Cue mass evacuation of the general populous – leaving the usual type of lowly scum that thrive on chaos and anarchy to occupy the city’s streets. Inevitably it’s up to Batman (and his allies) to save the city in the games main story mode. It’s not long before the eponymous Arkham Knight, a mercenary-for-hire and mysterious figure from Batman’s past, enters the fray – assisting The Scarecrow in his plot to turn Gotham into a fear fueled nightmare.

Gotham’s size has increased, with wider streets to accommodate the Batmobile and larger buildings – the city’s skyline soars much higher than ever before, which becomes more apparent later in the main story. There are also subterranean levels, such as sewer networks to navigate – set across three separate and distinct islands. One island has huge, modern glass-fronted skyscrapers, another has old gothic architecture, with gargoyles on every other building. At street level, you’ll find shop fronts, theaters and more. The level of detail is absolutely amazing. Take a while away from the missions to wander round Gotham, and you’ll come across some neat DC Easter Eggs (keep an eye on some of the gargoyles, they may remind you of someone).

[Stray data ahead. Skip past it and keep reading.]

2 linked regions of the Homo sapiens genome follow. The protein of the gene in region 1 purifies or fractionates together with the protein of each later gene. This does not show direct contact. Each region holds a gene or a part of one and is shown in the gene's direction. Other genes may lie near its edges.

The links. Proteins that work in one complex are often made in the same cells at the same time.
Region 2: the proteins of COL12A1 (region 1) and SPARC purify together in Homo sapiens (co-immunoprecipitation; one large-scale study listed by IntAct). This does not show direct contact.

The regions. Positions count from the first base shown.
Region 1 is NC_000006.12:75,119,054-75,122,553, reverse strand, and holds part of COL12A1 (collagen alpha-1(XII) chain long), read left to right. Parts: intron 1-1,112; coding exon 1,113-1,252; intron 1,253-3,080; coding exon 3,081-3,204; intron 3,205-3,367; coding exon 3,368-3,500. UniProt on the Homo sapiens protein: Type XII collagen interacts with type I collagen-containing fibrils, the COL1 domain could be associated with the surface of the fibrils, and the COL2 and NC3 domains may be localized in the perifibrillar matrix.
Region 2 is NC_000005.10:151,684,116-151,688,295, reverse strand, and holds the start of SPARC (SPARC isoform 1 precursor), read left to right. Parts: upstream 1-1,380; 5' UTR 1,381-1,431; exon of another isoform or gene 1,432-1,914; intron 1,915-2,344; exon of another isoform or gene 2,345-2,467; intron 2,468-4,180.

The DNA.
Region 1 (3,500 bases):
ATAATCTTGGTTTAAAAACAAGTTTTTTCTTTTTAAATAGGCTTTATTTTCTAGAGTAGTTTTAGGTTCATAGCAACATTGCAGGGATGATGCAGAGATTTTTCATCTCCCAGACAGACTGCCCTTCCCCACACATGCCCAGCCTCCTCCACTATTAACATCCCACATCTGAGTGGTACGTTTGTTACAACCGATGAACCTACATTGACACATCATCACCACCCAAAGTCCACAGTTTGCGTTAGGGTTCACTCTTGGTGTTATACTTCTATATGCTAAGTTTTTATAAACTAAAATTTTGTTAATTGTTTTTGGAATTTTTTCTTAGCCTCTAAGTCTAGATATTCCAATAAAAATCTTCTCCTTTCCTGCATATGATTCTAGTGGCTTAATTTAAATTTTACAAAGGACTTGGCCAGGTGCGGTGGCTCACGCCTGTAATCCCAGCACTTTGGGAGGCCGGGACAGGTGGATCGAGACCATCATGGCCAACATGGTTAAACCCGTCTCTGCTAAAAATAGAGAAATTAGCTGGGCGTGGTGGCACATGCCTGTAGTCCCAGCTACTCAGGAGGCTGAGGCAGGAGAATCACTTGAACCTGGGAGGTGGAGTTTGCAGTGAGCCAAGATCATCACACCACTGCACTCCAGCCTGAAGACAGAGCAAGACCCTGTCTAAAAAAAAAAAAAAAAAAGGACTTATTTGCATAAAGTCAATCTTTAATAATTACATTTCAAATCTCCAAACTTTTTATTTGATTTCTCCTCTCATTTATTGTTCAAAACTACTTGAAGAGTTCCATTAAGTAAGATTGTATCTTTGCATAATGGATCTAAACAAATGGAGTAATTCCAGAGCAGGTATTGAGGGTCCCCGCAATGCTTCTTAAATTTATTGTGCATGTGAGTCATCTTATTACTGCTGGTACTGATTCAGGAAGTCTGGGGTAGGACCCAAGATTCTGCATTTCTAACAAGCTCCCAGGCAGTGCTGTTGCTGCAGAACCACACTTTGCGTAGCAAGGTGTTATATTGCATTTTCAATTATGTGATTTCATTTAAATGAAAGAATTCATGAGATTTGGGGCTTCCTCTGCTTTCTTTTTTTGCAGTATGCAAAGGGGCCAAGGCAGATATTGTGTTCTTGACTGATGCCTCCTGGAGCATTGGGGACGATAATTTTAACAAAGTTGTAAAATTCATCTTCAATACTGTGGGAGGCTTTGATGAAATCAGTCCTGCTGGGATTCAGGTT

The Batman himself returns with all his gadgets from the series intact, with the option to improve them by leveling up over the course of the game – and you even aquire some new ones along the way. Detective mode also returns, keeping Arkham Origins’ CSI-style recreation of crime scenes – rewinding and fast forwarding to pick up the next clues at certain points of the game. Also improved is the way Batman communicates with his loyal butler Alfred and The Oracle. Instead of just holding his fingers up to his ear to visually indicate he’s speaking with them, Batman now has a holo-screen projection from his gauntlet, which looks super cool.